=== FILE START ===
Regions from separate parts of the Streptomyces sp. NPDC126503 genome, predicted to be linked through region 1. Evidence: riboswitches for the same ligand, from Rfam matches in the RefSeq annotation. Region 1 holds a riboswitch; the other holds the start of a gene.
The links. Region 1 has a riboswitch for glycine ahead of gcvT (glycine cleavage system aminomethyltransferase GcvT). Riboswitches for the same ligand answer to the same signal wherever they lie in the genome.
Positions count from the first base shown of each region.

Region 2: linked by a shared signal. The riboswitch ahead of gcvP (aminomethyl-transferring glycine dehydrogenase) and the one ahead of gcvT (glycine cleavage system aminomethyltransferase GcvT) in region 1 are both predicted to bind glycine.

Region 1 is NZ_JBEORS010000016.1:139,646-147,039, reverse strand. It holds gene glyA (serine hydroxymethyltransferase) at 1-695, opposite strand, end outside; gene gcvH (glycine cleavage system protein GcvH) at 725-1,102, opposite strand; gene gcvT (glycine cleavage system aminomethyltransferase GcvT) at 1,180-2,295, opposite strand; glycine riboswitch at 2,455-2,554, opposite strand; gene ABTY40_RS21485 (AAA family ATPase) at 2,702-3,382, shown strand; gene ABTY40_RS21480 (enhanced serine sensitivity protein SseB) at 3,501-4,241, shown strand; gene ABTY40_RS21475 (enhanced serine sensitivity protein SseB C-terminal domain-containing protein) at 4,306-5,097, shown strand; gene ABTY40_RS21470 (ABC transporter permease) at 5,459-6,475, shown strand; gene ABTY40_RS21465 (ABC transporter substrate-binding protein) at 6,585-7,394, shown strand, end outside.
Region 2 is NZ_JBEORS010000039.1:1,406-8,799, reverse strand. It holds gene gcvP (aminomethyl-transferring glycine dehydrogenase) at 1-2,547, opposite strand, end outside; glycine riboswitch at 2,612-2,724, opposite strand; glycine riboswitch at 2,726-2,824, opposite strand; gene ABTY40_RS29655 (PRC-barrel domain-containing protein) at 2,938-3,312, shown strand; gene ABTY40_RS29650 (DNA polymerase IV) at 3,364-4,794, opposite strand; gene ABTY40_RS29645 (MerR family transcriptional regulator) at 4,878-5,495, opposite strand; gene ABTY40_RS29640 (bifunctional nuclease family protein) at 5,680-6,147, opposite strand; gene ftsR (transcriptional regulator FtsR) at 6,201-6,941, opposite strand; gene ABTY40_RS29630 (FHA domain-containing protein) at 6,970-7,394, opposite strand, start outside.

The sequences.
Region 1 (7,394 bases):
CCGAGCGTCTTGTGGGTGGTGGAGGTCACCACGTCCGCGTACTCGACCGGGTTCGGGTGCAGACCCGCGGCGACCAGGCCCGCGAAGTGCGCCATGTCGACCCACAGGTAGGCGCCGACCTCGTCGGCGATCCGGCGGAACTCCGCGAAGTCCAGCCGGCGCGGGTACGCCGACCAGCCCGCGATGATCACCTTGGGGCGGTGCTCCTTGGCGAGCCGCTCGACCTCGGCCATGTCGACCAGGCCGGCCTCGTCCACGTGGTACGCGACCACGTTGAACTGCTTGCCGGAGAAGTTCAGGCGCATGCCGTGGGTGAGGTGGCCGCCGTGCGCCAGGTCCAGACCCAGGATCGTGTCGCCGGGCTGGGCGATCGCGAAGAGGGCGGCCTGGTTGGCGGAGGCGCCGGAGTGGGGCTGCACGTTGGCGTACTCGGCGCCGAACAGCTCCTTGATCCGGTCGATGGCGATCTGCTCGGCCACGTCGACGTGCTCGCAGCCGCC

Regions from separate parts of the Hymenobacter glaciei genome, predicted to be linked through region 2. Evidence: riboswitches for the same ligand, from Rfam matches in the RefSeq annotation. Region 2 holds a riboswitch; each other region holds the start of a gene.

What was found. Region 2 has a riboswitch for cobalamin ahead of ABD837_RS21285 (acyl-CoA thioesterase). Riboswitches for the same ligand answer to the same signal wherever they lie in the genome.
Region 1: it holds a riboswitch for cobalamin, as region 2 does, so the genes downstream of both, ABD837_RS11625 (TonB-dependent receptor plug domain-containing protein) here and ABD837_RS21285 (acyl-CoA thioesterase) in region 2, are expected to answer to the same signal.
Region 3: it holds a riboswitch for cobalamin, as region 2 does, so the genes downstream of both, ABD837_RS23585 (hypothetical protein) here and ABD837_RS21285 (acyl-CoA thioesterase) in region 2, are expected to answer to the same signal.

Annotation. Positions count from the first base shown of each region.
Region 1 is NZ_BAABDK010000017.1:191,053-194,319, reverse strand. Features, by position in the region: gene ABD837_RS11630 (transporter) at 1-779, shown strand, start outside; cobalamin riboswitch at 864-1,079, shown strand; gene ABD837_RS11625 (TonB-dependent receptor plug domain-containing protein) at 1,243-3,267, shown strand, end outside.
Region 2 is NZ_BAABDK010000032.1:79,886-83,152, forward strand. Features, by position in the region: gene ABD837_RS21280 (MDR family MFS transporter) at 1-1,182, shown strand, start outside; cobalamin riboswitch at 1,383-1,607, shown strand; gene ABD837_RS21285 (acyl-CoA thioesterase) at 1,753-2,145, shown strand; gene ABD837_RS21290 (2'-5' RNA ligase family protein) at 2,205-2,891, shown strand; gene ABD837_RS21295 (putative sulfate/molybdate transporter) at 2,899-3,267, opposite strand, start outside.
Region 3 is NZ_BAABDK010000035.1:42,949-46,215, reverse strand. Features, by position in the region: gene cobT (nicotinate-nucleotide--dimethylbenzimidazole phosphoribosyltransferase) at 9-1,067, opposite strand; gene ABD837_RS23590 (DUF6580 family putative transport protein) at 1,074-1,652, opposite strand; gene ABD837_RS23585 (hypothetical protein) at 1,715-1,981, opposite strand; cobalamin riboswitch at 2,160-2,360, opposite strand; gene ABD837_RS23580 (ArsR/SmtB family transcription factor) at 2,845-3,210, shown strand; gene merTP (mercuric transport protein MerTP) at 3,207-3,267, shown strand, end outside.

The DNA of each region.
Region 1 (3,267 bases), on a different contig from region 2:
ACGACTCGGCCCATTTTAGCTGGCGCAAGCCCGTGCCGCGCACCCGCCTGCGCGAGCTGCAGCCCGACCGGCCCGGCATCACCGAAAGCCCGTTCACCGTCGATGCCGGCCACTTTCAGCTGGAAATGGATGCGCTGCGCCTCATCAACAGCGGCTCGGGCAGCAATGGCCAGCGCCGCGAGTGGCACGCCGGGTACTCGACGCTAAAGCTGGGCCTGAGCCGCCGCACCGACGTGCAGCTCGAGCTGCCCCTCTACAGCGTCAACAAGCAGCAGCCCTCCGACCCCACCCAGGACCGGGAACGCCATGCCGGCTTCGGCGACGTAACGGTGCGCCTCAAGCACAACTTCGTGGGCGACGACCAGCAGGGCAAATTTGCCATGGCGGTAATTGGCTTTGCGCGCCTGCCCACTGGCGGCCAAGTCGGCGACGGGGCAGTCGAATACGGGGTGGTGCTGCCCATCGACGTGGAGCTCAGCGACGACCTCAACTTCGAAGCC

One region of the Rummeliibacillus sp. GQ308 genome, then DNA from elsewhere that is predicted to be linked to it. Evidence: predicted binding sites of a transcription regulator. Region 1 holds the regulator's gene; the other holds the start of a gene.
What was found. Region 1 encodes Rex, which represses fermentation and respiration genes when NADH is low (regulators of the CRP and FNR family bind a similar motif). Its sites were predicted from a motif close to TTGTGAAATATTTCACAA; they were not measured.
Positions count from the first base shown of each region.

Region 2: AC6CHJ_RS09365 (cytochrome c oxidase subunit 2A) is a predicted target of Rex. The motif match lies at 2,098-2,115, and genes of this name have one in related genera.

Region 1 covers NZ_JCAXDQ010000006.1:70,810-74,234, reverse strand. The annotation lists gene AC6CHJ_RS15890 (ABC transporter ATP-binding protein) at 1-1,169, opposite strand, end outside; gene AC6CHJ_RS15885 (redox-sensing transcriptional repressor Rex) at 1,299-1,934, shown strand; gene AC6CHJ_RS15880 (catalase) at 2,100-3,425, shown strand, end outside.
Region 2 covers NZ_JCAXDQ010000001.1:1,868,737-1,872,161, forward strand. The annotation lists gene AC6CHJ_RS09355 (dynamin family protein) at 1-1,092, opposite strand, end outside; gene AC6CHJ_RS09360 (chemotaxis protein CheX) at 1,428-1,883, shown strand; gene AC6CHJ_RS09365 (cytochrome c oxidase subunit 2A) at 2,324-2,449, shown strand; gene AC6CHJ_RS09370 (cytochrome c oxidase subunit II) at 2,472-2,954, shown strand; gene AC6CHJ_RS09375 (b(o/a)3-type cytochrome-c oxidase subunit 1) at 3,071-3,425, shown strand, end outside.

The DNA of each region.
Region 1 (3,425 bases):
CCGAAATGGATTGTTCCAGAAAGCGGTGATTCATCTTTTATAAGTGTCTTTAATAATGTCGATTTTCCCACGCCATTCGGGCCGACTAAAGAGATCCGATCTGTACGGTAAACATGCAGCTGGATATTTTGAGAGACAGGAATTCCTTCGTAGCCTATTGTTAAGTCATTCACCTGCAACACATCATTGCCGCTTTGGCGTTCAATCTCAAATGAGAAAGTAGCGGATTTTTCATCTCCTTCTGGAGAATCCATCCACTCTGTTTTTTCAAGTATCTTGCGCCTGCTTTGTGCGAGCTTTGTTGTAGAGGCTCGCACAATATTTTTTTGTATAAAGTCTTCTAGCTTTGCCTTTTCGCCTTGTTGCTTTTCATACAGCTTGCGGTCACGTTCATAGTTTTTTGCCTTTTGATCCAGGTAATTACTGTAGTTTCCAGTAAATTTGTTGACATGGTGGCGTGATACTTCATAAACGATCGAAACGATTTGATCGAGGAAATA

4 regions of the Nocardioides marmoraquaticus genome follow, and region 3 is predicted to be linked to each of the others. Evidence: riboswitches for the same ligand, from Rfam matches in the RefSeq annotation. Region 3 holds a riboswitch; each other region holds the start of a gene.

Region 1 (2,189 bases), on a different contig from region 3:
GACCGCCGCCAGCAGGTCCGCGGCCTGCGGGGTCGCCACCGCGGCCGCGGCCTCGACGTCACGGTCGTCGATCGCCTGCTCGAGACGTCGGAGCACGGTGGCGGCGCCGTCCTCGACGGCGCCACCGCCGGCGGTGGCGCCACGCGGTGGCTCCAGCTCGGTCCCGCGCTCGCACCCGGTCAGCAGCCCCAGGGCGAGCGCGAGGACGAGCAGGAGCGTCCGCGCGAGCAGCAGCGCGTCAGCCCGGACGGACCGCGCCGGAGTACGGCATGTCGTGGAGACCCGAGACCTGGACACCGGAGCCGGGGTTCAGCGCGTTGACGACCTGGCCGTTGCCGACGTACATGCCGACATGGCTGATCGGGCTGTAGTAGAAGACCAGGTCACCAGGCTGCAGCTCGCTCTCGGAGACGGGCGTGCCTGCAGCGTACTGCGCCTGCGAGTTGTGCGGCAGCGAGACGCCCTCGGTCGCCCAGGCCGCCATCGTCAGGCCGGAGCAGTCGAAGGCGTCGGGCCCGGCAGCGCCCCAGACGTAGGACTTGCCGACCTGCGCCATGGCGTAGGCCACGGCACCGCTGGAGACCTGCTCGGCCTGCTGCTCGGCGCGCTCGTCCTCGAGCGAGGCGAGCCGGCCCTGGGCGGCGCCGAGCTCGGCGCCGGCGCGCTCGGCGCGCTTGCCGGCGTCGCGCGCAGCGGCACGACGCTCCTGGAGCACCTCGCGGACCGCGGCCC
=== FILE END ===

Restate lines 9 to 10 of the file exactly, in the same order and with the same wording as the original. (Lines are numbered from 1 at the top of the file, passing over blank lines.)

CCGAGCGTCTTGTGGGTGGTGGAGGTCACCACGTCCGCGTACTCGACCGGGTTCGGGTGCAGACCCGCGGCGACCAGGCCCGCGAAGTGCGCCATGTCGACCCACAGGTAGGCGCCGACCTCGTCGGCGATCCGGCGGAACTCCGCGAAGTCCAGCCGGCGCGGGTACGCCGACCAGCCCGCGATGATCACCTTGGGGCGGTGCTCCTTGGCGAGCCGCTCGACCTCGGCCATGTCGACCAGGCCGGCCTCGTCCACGTGGTACGCGACCACGTTGAACTGCTTGCCGGAGAAGTTCAGGCGCATGCCGTGGGTGAGGTGGCCGCCGTGCGCCAGGTCCAGACCCAGGATCGTGTCGCCGGGCTGGGCGATCGCGAAGAGGGCGGCCTGGTTGGCGGAGGCGCCGGAGTGGGGCTGCACGTTGGCGTACTCGGCGCCGAACAGCTCCTTGATCCGGTCGATGGCGATCTGCTCGGCCACGTCGACGTGCTCGCAGCCGCC

Regions from separate parts of the Hymenobacter glaciei genome, predicted to be linked through region 2. Evidence: riboswitches for the same ligand, from Rfam matches in the RefSeq annotation. Region 2 holds a riboswitch; each other region holds the start of a gene.